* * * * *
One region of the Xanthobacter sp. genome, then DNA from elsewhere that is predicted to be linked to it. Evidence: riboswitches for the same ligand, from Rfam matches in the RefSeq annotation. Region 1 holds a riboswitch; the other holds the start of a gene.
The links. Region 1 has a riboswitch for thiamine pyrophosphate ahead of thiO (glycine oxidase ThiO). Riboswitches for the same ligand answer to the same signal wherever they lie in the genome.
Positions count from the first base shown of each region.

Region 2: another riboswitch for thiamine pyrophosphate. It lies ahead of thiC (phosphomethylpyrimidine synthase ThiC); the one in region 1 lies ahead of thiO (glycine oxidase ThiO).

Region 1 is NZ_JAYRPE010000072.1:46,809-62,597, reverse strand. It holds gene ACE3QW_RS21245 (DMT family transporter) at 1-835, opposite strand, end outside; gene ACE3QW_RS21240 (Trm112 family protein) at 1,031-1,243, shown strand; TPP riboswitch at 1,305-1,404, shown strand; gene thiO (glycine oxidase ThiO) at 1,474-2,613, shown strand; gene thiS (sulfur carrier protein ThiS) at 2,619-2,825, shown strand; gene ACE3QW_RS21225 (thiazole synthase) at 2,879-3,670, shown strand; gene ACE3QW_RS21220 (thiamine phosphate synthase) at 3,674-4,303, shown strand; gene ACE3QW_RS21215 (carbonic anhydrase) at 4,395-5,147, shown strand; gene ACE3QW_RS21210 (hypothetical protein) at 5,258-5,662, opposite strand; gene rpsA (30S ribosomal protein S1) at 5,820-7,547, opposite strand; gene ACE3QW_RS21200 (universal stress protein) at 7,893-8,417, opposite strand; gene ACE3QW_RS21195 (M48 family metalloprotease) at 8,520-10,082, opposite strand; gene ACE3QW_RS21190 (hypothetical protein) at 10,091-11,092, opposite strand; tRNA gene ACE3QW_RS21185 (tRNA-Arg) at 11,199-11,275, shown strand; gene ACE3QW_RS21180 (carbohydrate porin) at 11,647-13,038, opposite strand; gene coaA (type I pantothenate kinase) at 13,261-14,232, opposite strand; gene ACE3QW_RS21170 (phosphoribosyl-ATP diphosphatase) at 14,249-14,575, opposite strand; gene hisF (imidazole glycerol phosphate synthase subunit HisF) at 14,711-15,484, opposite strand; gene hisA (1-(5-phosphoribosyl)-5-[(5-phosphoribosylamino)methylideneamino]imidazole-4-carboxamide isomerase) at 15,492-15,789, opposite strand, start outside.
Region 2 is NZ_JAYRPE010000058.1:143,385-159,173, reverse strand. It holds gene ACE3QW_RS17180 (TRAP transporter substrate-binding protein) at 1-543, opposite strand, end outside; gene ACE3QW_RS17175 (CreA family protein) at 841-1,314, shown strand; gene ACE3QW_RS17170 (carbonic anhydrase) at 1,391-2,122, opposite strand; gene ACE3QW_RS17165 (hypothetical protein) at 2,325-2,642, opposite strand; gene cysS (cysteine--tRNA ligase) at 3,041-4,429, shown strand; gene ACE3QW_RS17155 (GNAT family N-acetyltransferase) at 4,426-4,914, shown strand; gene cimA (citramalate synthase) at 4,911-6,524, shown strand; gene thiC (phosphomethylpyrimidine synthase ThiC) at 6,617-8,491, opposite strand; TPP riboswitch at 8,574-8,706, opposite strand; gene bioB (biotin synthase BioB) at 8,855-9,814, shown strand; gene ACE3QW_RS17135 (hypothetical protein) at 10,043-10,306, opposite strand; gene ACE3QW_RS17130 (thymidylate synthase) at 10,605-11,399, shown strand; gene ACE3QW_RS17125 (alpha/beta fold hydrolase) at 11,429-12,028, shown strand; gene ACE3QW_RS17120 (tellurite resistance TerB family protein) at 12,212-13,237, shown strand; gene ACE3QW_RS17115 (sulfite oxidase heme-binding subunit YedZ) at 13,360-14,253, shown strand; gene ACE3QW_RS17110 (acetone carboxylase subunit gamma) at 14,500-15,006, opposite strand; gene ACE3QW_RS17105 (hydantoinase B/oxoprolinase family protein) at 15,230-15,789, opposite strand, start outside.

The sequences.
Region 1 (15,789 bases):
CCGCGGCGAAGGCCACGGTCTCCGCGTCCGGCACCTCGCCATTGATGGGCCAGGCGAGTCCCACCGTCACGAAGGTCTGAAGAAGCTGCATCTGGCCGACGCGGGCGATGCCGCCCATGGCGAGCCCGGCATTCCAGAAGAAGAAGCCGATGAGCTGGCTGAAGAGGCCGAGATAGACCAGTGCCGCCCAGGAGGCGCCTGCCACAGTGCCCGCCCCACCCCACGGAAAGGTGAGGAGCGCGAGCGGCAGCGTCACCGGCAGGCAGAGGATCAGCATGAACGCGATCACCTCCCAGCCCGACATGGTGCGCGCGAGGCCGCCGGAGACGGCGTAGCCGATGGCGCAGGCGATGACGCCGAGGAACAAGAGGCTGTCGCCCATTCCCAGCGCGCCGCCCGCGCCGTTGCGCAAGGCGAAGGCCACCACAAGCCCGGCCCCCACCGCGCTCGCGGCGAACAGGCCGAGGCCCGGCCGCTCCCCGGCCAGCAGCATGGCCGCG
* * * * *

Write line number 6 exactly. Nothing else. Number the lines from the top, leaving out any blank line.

Region 2 is NZ_JAYRPE010000058.1:143,385-159,173, reverse strand. It holds gene ACE3QW_RS17180 (TRAP transporter substrate-binding protein) at 1-543, opposite strand, end outside; gene ACE3QW_RS17175 (CreA family protein) at 841-1,314, shown strand; gene ACE3QW_RS17170 (carbonic anhydrase) at 1,391-2,122, opposite strand; gene ACE3QW_RS17165 (hypothetical protein) at 2,325-2,642, opposite strand; gene cysS (cysteine--tRNA ligase) at 3,041-4,429, shown strand; gene ACE3QW_RS17155 (GNAT family N-acetyltransferase) at 4,426-4,914, shown strand; gene cimA (citramalate synthase) at 4,911-6,524, shown strand; gene thiC (phosphomethylpyrimidine synthase ThiC) at 6,617-8,491, opposite strand; TPP riboswitch at 8,574-8,706, opposite strand; gene bioB (biotin synthase BioB) at 8,855-9,814, shown strand; gene ACE3QW_RS17135 (hypothetical protein) at 10,043-10,306, opposite strand; gene ACE3QW_RS17130 (thymidylate synthase) at 10,605-11,399, shown strand; gene ACE3QW_RS17125 (alpha/beta fold hydrolase) at 11,429-12,028, shown strand; gene ACE3QW_RS17120 (tellurite resistance TerB family protein) at 12,212-13,237, shown strand; gene ACE3QW_RS17115 (sulfite oxidase heme-binding subunit YedZ) at 13,360-14,253, shown strand; gene ACE3QW_RS17110 (acetone carboxylase subunit gamma) at 14,500-15,006, opposite strand; gene ACE3QW_RS17105 (hydantoinase B/oxoprolinase family protein) at 15,230-15,789, opposite strand, start outside.